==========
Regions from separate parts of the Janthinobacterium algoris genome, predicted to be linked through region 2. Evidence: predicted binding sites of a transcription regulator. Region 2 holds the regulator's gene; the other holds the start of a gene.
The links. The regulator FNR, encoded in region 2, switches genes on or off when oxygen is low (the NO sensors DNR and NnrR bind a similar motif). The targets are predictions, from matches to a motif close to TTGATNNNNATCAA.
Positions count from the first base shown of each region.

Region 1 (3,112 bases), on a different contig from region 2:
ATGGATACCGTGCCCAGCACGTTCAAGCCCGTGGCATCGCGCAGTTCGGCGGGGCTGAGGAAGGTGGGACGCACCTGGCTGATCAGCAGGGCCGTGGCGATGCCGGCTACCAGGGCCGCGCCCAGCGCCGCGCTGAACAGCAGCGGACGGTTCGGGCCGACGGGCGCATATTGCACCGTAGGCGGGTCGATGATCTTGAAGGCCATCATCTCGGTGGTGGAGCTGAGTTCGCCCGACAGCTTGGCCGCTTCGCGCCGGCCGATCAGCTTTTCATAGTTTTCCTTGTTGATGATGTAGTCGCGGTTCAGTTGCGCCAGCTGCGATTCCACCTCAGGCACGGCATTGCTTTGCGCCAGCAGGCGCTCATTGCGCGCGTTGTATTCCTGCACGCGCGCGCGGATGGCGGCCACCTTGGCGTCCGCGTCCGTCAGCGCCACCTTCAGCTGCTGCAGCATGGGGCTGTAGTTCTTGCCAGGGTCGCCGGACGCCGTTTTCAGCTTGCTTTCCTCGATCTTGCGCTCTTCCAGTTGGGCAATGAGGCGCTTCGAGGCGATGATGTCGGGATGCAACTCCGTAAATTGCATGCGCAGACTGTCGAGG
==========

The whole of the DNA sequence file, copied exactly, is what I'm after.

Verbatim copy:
Regions from separate parts of the Janthinobacterium algoris genome, predicted to be linked through region 2. Evidence: predicted binding sites of a transcription regulator. Region 2 holds the regulator's gene; the other holds the start of a gene.
The links. The regulator FNR, encoded in region 2, switches genes on or off when oxygen is low (the NO sensors DNR and NnrR bind a similar motif). The targets are predictions, from matches to a motif close to TTGATNNNNATCAA.
Positions count from the first base shown of each region.

Region 1 (3,112 bases), on a different contig from region 2:
ATGGATACCGTGCCCAGCACGTTCAAGCCCGTGGCATCGCGCAGTTCGGCGGGGCTGAGGAAGGTGGGACGCACCTGGCTGATCAGCAGGGCCGTGGCGATGCCGGCTACCAGGGCCGCGCCCAGCGCCGCGCTGAACAGCAGCGGACGGTTCGGGCCGACGGGCGCATATTGCACCGTAGGCGGGTCGATGATCTTGAAGGCCATCATCTCGGTGGTGGAGCTGAGTTCGCCCGACAGCTTGGCCGCTTCGCGCCGGCCGATCAGCTTTTCATAGTTTTCCTTGTTGATGATGTAGTCGCGGTTCAGTTGCGCCAGCTGCGATTCCACCTCAGGCACGGCATTGCTTTGCGCCAGCAGGCGCTCATTGCGCGCGTTGTATTCCTGCACGCGCGCGCGGATGGCGGCCACCTTGGCGTCCGCGTCCGTCAGCGCCACCTTCAGCTGCTGCAGCATGGGGCTGTAGTTCTTGCCAGGGTCGCCGGACGCCGTTTTCAGCTTGCTTTCCTCGATCTTGCGCTCTTCCAGTTGGGCAATGAGGCGCTTCGAGGCGATGATGTCGGGATGCAACTCCGTAAATTGCATGCGCAGACTGTCGAGG